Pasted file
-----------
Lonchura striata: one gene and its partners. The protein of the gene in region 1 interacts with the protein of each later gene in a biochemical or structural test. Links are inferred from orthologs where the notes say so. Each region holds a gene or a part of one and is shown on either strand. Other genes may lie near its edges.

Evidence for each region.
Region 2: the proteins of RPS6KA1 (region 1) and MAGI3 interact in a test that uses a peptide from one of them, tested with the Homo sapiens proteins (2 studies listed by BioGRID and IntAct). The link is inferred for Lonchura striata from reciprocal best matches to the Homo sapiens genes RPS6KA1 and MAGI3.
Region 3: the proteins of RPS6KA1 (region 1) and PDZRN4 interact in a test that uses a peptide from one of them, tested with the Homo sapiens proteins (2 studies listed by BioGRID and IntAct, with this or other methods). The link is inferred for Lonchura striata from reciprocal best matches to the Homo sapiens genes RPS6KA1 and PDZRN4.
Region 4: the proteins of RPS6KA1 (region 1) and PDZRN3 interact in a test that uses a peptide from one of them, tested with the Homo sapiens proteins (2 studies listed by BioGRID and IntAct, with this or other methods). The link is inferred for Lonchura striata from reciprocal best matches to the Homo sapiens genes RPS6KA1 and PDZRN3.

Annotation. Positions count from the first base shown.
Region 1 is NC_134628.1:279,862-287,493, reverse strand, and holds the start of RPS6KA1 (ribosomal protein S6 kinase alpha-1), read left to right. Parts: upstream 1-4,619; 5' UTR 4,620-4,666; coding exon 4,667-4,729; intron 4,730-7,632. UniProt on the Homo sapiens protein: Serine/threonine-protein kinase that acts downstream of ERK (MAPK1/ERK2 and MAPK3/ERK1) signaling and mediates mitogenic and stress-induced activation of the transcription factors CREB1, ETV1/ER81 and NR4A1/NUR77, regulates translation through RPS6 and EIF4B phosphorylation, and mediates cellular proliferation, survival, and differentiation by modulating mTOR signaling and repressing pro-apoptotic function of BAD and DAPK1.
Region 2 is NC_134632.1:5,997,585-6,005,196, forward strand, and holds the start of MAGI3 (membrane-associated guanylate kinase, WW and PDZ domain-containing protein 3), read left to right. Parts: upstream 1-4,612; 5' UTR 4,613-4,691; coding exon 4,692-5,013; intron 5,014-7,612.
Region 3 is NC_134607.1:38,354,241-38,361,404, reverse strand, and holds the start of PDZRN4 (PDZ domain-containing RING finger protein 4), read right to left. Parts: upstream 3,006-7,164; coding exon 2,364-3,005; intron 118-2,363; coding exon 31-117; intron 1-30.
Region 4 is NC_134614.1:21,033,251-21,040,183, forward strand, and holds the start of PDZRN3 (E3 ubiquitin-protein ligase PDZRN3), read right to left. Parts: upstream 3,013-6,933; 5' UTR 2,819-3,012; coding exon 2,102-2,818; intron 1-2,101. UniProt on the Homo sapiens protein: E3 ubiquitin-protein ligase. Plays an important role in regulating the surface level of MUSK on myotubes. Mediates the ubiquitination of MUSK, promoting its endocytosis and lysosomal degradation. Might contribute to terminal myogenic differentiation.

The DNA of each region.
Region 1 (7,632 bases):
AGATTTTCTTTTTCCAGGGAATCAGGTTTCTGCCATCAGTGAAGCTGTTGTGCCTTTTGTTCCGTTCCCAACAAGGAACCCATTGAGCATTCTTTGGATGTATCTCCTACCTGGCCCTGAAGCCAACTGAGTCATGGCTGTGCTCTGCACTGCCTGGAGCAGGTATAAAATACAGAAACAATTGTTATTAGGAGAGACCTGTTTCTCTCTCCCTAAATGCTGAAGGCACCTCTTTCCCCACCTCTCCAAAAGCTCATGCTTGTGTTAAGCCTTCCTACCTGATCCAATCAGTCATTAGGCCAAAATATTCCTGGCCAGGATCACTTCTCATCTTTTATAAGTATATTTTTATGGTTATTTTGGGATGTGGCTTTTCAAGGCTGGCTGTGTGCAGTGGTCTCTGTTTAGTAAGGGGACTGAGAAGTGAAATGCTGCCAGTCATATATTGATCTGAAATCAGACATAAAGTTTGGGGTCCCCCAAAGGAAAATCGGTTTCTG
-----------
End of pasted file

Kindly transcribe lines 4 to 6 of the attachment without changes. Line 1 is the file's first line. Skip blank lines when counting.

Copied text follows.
Region 3: the proteins of RPS6KA1 (region 1) and PDZRN4 interact in a test that uses a peptide from one of them, tested with the Homo sapiens proteins (2 studies listed by BioGRID and IntAct, with this or other methods). The link is inferred for Lonchura striata from reciprocal best matches to the Homo sapiens genes RPS6KA1 and PDZRN4.
Region 4: the proteins of RPS6KA1 (region 1) and PDZRN3 interact in a test that uses a peptide from one of them, tested with the Homo sapiens proteins (2 studies listed by BioGRID and IntAct, with this or other methods). The link is inferred for Lonchura striata from reciprocal best matches to the Homo sapiens genes RPS6KA1 and PDZRN3.

Annotation. Positions count from the first base shown.